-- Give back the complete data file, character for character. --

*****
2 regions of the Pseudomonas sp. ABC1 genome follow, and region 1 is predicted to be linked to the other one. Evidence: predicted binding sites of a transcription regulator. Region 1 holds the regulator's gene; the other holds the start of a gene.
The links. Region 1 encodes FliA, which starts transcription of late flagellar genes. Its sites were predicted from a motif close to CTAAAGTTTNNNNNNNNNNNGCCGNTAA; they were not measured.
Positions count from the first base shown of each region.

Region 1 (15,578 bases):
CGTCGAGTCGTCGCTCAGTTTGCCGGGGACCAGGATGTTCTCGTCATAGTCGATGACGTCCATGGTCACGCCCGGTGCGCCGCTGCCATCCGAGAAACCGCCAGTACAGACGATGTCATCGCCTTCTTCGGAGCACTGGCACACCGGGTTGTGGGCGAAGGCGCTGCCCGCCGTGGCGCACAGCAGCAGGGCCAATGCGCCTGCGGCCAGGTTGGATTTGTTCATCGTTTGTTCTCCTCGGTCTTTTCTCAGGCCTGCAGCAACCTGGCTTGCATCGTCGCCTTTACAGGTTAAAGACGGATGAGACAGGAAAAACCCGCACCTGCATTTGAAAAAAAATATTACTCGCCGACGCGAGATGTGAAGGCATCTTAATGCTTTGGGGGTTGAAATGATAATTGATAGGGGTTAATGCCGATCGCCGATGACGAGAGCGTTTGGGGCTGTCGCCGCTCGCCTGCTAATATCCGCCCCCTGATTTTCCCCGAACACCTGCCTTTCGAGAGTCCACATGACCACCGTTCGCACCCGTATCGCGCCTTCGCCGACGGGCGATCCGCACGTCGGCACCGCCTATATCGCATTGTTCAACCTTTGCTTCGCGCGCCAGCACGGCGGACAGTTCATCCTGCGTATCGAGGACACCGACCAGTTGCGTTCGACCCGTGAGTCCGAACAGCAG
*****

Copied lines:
2 regions of the Pseudomonas sp. ABC1 genome follow, and region 1 is predicted to be linked to the other one. Evidence: predicted binding sites of a transcription regulator. Region 1 holds the regulator's gene; the other holds the start of a gene.
The links. Region 1 encodes FliA, which starts transcription of late flagellar genes. Its sites were predicted from a motif close to CTAAAGTTTNNNNNNNNNNNGCCGNTAA; they were not measured.
Positions count from the first base shown of each region.

Region 1 (15,578 bases):
CGTCGAGTCGTCGCTCAGTTTGCCGGGGACCAGGATGTTCTCGTCATAGTCGATGACGTCCATGGTCACGCCCGGTGCGCCGCTGCCATCCGAGAAACCGCCAGTACAGACGATGTCATCGCCTTCTTCGGAGCACTGGCACACCGGGTTGTGGGCGAAGGCGCTGCCCGCCGTGGCGCACAGCAGCAGGGCCAATGCGCCTGCGGCCAGGTTGGATTTGTTCATCGTTTGTTCTCCTCGGTCTTTTCTCAGGCCTGCAGCAACCTGGCTTGCATCGTCGCCTTTACAGGTTAAAGACGGATGAGACAGGAAAAACCCGCACCTGCATTTGAAAAAAAATATTACTCGCCGACGCGAGATGTGAAGGCATCTTAATGCTTTGGGGGTTGAAATGATAATTGATAGGGGTTAATGCCGATCGCCGATGACGAGAGCGTTTGGGGCTGTCGCCGCTCGCCTGCTAATATCCGCCCCCTGATTTTCCCCGAACACCTGCCTTTCGAGAGTCCACATGACCACCGTTCGCACCCGTATCGCGCCTTCGCCGACGGGCGATCCGCACGTCGGCACCGCCTATATCGCATTGTTCAACCTTTGCTTCGCGCGCCAGCACGGCGGACAGTTCATCCTGCGTATCGAGGACACCGACCAGTTGCGTTCGACCCGTGAGTCCGAACAGCAG